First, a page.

Left-wing President Pedro Castillo wants to raise taxes in order to fund new social programs. Congress has yet to vote on the proposed tax package and it is unclear if they will approve it. Peru’s government summoned the IMF to advise them specifically on reforming mining taxes.

While the government has said it will hike taxes without affecting competitiveness, the National Society of Mining, Oil and Energy (SNMPE) said on Thursday that any hike in takes would hurt competitiveness.

The government “is trying to undo a tax system that already benefits the state,” said SNMPE President Raul Jacob in a statement. Jacob is also chief financial officer at Southern Copper Corp, Peru’s No. 2 producer of the red metal.

The group said the mining sector could pay 85 billion soles ($21.22 billion) in taxes between 2022 and 2026 under the current system, assuming metal prices remain high. According to their estimates, that is 2.5 times higher than what the industry has paid in previous five-year periods.

“I understand we may have differences in opinion on this subject,” Francke said, adding that the IMF advisers were “the best source we can have to make decisions on this subject.”

($1 = 4.0063 soles)

(This story refiles to correct typo in word “taxes” in headline)

(Reporting by Marcelo Rochabrun; Editing by David Gregorio)

BHP gets Australian shareholder support for climate plan

By Melanie Burton

MELBOURNE (Reuters) – BHP Group said it had won approval for its climate roadmap on Thursday, overcoming a protest vote on concerns that some of the long-term plans lacked detail, with Australia-based shareholder proxies voting 86% in favour.

The world’s biggest listed miner aims for net zero emissions by 2050 for its customers, including the heavily polluting steel industry. But BHP has stopped short of setting a target, in view of uncertainty over how technology will develop.

“BHP’s climate action transition plans are well developed and … have been strongly endorsed by our shareholders,” Chairman Ken MacKenzie said after the results of the poll were released at its annual general meeting.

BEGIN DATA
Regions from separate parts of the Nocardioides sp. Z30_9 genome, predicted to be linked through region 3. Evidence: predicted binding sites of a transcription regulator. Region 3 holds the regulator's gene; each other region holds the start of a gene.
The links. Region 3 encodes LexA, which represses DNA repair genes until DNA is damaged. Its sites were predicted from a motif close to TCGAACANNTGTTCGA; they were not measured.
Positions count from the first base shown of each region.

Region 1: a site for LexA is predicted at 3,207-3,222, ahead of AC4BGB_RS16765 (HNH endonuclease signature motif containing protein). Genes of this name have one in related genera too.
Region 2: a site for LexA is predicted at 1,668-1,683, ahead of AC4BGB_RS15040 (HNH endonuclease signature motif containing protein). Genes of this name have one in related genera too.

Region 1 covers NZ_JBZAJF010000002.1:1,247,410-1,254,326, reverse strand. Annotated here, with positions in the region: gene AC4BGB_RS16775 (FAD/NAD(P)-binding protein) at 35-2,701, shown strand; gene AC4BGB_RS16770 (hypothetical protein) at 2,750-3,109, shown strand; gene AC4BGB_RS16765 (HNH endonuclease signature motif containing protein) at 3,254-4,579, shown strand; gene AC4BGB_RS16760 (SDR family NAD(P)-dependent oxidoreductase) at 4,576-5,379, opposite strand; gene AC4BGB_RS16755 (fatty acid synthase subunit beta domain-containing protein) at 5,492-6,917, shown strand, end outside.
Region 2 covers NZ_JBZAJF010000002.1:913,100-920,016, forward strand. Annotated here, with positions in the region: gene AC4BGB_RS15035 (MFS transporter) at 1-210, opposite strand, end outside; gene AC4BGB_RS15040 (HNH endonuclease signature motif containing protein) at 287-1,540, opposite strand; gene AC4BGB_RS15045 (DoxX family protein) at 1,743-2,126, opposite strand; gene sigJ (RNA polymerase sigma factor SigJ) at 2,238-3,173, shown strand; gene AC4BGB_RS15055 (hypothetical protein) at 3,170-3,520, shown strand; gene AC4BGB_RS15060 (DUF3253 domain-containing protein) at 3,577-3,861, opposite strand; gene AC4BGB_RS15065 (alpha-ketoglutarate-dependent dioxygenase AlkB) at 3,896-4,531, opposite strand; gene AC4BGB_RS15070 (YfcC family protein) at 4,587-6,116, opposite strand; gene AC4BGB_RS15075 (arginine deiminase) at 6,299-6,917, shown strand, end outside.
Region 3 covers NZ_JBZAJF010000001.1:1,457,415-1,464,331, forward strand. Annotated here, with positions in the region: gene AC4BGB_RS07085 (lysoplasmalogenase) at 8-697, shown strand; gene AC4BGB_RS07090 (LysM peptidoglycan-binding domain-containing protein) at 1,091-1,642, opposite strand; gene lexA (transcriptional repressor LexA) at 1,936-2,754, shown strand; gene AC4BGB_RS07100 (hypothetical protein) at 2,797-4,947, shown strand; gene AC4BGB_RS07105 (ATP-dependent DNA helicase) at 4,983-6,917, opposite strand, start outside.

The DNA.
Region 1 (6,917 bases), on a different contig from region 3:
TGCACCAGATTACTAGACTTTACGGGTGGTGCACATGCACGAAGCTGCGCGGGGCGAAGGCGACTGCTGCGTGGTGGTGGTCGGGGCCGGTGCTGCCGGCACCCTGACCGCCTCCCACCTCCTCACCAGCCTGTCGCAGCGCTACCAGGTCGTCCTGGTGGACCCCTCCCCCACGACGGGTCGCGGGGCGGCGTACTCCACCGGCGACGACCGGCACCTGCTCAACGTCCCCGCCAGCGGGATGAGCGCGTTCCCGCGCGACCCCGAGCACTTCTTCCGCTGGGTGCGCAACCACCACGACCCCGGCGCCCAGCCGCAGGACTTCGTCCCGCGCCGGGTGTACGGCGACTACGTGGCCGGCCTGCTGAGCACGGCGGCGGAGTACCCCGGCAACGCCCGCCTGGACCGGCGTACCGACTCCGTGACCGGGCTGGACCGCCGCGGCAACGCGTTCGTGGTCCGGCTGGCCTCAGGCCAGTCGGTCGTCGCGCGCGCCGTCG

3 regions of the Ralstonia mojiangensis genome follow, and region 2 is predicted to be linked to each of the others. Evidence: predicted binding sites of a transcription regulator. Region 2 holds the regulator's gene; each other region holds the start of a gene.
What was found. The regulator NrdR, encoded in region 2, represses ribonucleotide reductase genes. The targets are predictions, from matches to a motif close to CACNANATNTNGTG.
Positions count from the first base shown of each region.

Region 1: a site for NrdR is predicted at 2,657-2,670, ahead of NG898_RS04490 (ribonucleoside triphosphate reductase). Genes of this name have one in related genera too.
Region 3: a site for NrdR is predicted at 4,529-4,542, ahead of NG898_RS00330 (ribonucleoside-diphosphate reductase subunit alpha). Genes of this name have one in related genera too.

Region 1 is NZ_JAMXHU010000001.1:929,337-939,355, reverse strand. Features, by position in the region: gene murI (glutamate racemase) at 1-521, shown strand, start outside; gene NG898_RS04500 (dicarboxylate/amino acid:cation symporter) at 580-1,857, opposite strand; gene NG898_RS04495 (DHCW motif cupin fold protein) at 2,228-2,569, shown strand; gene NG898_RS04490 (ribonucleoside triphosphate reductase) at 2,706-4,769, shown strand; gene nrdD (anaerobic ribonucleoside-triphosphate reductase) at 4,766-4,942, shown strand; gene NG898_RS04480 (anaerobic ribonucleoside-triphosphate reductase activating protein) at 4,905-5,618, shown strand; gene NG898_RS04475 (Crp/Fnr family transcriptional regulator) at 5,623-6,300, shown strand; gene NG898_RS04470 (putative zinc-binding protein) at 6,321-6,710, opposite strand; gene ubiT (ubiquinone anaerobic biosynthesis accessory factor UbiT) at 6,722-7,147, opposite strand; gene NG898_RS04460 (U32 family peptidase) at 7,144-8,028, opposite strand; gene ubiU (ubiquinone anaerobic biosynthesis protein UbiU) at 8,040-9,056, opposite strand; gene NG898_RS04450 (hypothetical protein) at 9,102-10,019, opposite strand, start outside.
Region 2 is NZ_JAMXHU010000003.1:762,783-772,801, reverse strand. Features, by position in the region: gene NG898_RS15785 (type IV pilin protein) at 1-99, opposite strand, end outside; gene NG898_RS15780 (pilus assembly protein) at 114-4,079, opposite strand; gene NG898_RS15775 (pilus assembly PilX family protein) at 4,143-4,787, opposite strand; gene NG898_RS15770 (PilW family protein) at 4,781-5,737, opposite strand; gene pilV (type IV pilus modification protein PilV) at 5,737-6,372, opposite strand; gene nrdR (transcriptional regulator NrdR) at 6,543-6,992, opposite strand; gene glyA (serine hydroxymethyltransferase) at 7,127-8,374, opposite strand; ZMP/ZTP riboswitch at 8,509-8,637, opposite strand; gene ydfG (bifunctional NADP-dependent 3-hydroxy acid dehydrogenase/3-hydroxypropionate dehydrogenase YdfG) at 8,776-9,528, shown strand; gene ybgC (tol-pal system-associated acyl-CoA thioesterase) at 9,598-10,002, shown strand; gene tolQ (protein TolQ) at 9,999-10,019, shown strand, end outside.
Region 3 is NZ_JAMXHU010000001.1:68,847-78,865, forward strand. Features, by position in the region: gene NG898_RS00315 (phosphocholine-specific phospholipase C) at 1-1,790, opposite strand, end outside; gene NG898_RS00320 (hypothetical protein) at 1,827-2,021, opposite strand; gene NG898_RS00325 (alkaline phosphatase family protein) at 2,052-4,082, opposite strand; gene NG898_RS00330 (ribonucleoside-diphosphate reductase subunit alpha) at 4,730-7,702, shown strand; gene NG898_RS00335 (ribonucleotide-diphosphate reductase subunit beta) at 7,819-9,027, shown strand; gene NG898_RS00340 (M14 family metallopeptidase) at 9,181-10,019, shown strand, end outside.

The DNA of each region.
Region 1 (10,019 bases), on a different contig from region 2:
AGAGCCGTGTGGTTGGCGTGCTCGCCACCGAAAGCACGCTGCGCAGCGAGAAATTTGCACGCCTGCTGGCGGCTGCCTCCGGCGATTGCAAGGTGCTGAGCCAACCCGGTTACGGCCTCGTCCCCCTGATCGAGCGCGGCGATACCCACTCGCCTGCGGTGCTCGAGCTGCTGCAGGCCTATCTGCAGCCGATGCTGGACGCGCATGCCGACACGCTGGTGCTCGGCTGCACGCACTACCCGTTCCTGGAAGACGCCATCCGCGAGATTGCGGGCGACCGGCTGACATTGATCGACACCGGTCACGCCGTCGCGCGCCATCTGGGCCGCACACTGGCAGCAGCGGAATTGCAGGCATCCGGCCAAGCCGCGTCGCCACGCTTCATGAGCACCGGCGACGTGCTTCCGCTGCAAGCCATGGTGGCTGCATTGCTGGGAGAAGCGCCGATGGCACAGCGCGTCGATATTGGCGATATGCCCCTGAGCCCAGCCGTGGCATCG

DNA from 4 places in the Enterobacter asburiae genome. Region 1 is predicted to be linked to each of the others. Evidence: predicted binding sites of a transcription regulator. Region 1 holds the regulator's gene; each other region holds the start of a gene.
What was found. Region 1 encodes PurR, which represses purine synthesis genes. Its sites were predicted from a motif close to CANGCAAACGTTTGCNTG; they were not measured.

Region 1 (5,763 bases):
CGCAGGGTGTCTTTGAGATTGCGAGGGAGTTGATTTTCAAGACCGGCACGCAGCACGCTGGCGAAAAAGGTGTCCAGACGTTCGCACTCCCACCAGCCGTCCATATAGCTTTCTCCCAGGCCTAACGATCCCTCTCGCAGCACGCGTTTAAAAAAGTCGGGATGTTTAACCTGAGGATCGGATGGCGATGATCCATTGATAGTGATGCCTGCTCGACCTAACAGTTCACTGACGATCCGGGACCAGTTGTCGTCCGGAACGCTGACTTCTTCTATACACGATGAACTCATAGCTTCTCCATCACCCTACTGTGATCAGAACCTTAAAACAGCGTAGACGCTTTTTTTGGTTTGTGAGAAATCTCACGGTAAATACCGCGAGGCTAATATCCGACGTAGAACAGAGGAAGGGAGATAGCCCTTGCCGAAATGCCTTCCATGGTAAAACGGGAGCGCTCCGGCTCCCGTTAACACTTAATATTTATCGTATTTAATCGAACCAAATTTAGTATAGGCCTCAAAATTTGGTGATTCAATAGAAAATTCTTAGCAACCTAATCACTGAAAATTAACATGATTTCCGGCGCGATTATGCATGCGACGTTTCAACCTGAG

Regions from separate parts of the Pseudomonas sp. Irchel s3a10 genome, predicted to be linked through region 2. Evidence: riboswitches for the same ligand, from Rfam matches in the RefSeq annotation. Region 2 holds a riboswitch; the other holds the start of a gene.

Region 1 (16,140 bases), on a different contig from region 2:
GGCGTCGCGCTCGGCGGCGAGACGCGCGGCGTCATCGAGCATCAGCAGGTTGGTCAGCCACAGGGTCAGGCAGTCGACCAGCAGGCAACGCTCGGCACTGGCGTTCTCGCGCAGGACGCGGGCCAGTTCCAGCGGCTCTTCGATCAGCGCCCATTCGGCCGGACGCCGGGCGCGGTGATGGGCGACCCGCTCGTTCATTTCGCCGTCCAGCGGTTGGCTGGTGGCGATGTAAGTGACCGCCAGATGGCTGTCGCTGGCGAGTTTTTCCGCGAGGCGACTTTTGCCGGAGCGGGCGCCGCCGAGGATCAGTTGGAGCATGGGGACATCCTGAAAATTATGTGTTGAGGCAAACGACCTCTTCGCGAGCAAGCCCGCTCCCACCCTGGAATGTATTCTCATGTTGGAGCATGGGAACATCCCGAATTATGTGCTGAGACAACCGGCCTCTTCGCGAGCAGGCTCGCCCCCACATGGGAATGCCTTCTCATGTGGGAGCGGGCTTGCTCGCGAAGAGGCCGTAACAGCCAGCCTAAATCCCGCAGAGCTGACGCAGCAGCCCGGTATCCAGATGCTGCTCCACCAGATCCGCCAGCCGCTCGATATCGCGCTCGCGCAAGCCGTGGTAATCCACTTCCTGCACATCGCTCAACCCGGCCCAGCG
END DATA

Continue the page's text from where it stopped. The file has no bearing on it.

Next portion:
“We have clear goals and targets in place.”

BHP expected to spend $2 billion to $4 billion on the initiative by 2030, he added.

Australia-based shareholders make up 58% of BHP’s register, which is split between London and Sydney.

Proxy advisers Glass Lewis, and London’s Local Authority Pension Fund Forum (LAPFF) had recommended that investors vote against the plan, with the first saying BHP was not specific enough about disclosures of customer emissions.

“Just three weeks after Rio Tinto committed to cutting its operational emissions by 50% by 2030, BHP shareholders have rubber stamped a 2030 target that is sorely lacking in ambition … and leaves BHP lagging behind nearly all of its global mining peers,” Dan Gocher, climate director for the Australasian Centre for Corporate Responsibility, said.

BHP’s climate transition plan commits it to at least a 30% cut on its direct and indirect emissions by 2030 on 2020 levels.

Raising the stakes for its peers, Fortescue Metals Group last month set a 2040 target to achieve net zero customer emissions.

About 83% of BHP Plc’s investors voted in favour of the resolution at its annual general meeting in London last month.

BHP has also been reshaping its portfolio to better match its climate targets, saying this week it would sell a stake in BHP Mitsui Coal (BMC), a metallurgical coal joint venture in the northeastern state of Queensland.

However, it has proved tougher to shift its New South Wales energy coal business, which is now halfway through a two-year sale process, MacKenzie said.

“Cards on the table it’s challenging,” he said, in response to a question whether BHP could hold on to, and responsibly wind down, the Australian unit. “All options remain on the table.”

(Reporting by Melanie Burton; Editing by Clarence Fernandez and Alexander Smith)

WHSP, Singapore’s ComfortDelGro pause Australia IPO plans for units

(Reuters) – Investment house Washington H. Soul Pattinson and Singapore transport firm ComfortDelGro have decided against pursuing an Australian listing for their units, citing adverse market conditions in the country.

Washington. H Soul said on Thursday it would not proceed with the IPO process for its copper and zinc mining unit Round Oak Metals, a day after ComfortDelGro ended its own plans to list its Australian unit.

While the Australian company cited “current market conditions” for its move, Singapore-listed ComfortDelGro said IPO conditions in Australia had become more challenging and other strategic options had come up.

The decisions made by the two firms comes just weeks after Las Vegas-based slot machine maker Scientific Games Corp chose to sell its lottery business to Canada’s Brookfield Asset Management rather than list.

Australia’s stock market is off by about 4% from the record peak hit in August, as the economy recovers and investors price in the winding down of unprecedented fiscal and monetary measures.

(Reporting by Nikhil Kurian Nainan in Bengaluru; Editing by Ramakrishnan M.)